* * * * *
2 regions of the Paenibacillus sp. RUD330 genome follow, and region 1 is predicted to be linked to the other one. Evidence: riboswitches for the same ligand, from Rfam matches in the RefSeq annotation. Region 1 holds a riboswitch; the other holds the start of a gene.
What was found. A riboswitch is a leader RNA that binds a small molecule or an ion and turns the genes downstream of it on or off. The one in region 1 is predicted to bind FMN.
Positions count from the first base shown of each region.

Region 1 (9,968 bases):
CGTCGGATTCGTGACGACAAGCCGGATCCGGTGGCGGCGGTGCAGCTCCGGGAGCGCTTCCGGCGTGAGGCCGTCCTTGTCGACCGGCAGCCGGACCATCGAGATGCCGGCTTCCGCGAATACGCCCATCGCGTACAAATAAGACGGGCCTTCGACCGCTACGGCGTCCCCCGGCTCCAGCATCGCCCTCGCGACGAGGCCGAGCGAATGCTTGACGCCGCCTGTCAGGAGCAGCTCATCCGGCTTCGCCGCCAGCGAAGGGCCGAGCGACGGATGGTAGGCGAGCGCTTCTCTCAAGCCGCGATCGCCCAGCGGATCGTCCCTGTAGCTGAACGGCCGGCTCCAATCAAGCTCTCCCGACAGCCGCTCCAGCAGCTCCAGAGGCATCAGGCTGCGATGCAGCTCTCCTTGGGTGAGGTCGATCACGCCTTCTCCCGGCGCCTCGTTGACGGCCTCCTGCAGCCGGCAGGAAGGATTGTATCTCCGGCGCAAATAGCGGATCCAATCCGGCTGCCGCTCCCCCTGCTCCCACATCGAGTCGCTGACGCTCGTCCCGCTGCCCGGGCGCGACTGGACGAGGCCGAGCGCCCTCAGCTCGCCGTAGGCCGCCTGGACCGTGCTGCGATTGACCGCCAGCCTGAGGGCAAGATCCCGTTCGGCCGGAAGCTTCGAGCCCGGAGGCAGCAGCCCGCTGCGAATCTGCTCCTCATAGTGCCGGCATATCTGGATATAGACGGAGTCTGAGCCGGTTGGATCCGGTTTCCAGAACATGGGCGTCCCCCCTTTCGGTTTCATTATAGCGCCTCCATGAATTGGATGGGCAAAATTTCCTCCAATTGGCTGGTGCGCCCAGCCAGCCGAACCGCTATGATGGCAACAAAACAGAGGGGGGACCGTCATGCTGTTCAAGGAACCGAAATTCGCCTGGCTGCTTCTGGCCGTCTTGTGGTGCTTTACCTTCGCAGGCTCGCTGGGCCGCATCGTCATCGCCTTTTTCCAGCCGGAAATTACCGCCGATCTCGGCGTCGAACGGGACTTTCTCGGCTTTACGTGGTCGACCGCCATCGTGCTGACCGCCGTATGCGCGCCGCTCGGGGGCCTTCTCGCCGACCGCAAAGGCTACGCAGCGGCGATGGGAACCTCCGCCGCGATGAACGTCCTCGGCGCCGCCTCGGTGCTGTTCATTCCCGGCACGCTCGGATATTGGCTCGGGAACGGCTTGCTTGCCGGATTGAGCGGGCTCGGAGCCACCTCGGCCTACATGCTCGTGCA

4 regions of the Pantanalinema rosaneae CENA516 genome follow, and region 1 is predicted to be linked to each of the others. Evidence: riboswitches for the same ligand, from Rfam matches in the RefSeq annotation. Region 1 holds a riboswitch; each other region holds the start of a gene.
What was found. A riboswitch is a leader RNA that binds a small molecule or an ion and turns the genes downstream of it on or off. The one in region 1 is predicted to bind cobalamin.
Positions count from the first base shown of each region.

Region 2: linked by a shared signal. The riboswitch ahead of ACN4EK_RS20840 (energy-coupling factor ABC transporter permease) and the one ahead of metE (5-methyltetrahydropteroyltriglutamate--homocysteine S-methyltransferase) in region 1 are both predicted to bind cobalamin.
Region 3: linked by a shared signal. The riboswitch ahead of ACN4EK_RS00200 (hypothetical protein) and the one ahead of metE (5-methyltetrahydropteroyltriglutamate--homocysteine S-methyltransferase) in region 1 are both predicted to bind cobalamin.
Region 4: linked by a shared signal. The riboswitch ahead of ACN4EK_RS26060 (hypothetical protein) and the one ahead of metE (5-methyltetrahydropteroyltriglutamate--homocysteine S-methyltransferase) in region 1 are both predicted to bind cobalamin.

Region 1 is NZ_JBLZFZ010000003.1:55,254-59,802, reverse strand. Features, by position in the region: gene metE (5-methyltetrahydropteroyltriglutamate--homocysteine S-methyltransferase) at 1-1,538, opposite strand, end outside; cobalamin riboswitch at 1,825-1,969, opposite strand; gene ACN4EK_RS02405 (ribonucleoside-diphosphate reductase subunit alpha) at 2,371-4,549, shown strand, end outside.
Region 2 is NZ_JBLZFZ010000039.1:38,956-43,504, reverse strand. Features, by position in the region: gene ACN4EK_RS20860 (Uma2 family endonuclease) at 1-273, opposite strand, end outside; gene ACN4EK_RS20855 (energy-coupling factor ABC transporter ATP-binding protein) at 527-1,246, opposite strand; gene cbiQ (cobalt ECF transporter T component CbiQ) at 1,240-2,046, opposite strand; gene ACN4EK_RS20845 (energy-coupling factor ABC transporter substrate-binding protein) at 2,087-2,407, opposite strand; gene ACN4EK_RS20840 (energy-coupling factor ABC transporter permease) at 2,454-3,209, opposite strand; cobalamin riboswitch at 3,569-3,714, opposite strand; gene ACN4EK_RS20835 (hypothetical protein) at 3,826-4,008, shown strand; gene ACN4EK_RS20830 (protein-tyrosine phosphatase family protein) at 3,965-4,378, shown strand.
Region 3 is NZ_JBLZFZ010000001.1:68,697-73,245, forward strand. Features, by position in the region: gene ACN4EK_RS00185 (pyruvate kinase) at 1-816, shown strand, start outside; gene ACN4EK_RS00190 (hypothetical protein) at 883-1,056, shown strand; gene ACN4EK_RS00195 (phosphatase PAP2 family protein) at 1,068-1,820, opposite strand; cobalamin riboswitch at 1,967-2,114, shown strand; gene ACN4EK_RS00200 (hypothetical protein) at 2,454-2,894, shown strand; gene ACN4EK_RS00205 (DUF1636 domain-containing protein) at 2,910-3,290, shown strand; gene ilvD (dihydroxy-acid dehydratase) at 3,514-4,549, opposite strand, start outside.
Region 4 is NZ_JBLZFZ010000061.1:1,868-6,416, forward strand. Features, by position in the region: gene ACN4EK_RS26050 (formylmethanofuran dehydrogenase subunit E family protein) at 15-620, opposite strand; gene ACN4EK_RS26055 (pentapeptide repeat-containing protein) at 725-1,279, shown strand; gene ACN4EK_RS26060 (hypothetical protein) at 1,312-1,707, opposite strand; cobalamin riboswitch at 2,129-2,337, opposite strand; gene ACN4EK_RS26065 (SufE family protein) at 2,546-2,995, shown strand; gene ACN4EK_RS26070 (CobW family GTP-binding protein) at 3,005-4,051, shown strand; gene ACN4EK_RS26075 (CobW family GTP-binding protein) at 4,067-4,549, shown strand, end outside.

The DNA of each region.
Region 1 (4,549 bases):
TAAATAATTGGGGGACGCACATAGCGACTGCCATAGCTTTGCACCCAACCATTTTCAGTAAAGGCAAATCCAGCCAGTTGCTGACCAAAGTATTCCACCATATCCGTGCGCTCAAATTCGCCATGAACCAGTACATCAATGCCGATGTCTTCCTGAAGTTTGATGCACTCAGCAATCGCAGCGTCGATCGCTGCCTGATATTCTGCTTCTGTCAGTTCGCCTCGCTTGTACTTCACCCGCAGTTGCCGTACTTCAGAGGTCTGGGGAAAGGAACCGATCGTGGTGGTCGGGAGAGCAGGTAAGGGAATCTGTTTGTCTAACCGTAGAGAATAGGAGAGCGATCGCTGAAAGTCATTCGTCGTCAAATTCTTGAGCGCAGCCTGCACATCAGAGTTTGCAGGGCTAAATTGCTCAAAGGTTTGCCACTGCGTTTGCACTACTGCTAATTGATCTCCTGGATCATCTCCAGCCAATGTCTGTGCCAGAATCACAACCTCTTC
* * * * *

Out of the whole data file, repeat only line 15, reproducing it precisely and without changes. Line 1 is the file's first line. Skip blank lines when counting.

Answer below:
Region 4 is NZ_JBLZFZ010000061.1:1,868-6,416, forward strand. Features, by position in the region: gene ACN4EK_RS26050 (formylmethanofuran dehydrogenase subunit E family protein) at 15-620, opposite strand; gene ACN4EK_RS26055 (pentapeptide repeat-containing protein) at 725-1,279, shown strand; gene ACN4EK_RS26060 (hypothetical protein) at 1,312-1,707, opposite strand; cobalamin riboswitch at 2,129-2,337, opposite strand; gene ACN4EK_RS26065 (SufE family protein) at 2,546-2,995, shown strand; gene ACN4EK_RS26070 (CobW family GTP-binding protein) at 3,005-4,051, shown strand; gene ACN4EK_RS26075 (CobW family GTP-binding protein) at 4,067-4,549, shown strand, end outside.